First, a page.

The hardest part and biggest lesson is not being a perfectionist. For so many creatives, we have ideas all the time, and execution sometimes is the hardest thing to do because you want it to be perfect before you release it into the world. With this, there were so many kinks and things that went wrong. I mean you are trying to do a whole animation of yourself from scratch. I was like, “It's not going to be cute, unless it's my face and my outfits.” We loved Cita because she was funny and cute and, like, a chocolate drop, with those little crop tops and miniskirts, and I want to bring that into my space. At first it was very much like, I'm doing too much. And then it was like, actually, this was genius that you did too much, though.

The second episode took like a very abrupt shift in energy, starting with George Floyd and honoring him through music with the Screwed Up Click. Was that done in response to what was happening outside?

We actually had a whole different episode that was going to launch. I was outside protesting back to back in LA, and I literally told the team, “Hey, I don't know who's in the streets, who's not in the streets.” You know the animator, she's Black and trans, she told me she didn't even feel safe, and that alone was a lot. I was outside living and breathing it, and I literally called the team and I was like, “I'm not doing an episode unless we're talking about what's going on.”

A lot of my friends overseas told me after this episode came out that it allowed them to understand the sentiments that we were going through, and I thought that was so beautiful. But honestly, it was just a reflection of how I felt in the moment, and maybe because she was an avatar, this is an interesting way to dissect and intake this information. I felt like it was the only thing we could do as Black women. Having this show was to speak about it in real time. Transmuting that pain into art and encapsulating the times. I was really proud of that episode — that episode also gave me the confidence and the realization to be like, “Wow, people are paying attention, and they're listening.”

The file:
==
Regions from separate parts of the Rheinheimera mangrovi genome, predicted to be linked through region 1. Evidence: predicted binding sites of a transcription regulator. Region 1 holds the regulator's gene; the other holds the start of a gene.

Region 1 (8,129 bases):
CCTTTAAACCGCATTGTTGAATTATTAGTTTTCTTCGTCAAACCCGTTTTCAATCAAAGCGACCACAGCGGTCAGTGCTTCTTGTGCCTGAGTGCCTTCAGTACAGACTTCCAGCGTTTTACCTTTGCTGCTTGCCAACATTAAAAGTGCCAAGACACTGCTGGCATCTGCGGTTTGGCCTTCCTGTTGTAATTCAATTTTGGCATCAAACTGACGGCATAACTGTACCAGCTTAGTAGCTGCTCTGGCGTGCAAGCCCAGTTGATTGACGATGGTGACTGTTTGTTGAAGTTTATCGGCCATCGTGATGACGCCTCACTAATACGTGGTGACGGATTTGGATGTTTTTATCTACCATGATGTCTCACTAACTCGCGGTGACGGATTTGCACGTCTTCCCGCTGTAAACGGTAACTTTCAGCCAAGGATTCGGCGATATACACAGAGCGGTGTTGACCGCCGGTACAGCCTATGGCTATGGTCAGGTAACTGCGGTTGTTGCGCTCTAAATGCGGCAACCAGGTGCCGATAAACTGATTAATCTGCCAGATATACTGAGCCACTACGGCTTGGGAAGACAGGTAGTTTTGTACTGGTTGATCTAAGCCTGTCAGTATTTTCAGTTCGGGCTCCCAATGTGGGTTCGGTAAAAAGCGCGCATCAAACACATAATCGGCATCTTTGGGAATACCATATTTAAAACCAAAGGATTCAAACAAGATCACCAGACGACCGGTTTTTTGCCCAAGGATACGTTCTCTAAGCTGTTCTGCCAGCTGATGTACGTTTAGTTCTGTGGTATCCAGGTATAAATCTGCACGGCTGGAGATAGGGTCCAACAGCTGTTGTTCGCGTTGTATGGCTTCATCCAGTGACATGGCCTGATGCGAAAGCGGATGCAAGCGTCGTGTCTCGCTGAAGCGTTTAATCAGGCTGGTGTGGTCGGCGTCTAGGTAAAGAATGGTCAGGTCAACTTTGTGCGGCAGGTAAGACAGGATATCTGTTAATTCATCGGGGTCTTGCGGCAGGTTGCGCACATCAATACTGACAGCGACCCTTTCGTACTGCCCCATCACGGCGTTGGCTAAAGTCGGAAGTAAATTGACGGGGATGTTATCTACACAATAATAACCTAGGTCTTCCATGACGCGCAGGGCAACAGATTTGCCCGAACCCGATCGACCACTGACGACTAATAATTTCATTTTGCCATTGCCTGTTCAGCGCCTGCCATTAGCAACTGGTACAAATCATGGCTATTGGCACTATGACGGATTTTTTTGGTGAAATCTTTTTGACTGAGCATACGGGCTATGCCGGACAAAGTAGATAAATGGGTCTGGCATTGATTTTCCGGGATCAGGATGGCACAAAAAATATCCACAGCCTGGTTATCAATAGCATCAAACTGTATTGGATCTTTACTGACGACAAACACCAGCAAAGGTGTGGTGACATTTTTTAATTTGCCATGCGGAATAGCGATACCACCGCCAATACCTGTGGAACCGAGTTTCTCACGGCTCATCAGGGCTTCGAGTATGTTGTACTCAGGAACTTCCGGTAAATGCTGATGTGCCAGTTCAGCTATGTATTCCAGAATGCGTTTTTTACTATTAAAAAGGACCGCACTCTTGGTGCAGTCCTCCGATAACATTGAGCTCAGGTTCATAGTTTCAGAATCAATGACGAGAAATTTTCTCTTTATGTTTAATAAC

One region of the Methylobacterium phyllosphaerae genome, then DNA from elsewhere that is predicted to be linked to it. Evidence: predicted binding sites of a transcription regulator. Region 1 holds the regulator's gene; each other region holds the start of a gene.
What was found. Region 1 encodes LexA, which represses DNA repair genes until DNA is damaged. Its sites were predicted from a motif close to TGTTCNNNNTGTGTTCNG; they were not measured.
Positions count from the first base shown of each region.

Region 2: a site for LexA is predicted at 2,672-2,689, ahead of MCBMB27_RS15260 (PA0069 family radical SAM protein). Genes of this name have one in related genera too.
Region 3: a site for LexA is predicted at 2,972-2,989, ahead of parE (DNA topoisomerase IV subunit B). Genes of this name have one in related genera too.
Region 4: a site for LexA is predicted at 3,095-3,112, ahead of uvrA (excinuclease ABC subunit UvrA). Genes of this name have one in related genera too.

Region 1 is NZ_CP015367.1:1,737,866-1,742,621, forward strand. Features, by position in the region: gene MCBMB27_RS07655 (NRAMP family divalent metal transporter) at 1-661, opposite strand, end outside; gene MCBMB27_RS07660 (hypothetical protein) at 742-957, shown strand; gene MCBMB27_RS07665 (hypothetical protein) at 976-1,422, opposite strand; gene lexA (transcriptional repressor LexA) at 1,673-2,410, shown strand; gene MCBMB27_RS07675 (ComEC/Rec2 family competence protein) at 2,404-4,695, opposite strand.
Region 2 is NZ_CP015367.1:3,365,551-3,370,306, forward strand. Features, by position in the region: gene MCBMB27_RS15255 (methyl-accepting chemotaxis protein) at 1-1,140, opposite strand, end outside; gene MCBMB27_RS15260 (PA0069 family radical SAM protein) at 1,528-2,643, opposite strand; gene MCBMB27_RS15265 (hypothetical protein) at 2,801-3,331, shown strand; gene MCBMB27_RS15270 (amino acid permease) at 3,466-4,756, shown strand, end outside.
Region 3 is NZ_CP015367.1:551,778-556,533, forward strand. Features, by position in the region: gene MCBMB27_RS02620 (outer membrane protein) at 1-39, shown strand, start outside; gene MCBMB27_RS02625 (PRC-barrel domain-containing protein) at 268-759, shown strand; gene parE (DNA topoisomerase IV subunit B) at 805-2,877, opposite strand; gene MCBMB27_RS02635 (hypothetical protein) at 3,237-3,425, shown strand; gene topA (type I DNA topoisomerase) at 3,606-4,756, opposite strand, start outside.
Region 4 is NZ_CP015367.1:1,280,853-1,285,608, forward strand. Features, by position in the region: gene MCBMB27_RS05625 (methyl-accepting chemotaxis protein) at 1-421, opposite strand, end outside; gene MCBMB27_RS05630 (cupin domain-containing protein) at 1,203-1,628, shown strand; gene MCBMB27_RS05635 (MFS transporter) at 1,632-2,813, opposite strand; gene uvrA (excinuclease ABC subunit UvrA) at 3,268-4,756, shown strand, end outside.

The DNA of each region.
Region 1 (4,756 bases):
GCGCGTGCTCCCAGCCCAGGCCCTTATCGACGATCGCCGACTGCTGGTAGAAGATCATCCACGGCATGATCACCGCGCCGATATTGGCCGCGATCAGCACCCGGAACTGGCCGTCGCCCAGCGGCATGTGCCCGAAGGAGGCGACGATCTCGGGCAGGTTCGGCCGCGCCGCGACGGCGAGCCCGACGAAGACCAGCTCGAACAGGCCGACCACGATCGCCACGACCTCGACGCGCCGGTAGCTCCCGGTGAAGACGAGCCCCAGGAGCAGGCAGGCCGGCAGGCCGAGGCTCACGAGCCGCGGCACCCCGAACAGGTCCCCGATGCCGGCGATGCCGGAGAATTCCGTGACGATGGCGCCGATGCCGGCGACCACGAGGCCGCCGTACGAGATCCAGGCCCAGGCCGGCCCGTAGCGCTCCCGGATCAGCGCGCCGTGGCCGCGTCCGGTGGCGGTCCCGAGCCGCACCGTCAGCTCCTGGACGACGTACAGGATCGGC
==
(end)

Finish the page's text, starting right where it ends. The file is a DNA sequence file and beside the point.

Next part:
The hardest part and biggest lesson is not being a perfectionist.

What I think is a consistent theme, even in the more socially aware episodes, is that, no matter the topic, you’re going to make sure that everyone’s actually having a good time.

That’s because of this group of women. Even though we're talking about real life, heavy conversations — I think it's the way that only Black women could really commune, make light of and joke about our weaves but then literally in the next 30 seconds, you know, reference Toni Morrison and then jump back into City Girls or Lil’ Kim… It always reminds me of the type of women that I grew up with that have all of those layers, and they're able to not compromise who they are.

I think it's also a really positive way to engage the younger generation, the way you did that episode around sampling. One of the things that I think is a little strange is how people are angry at Gen Z kids for not knowing things.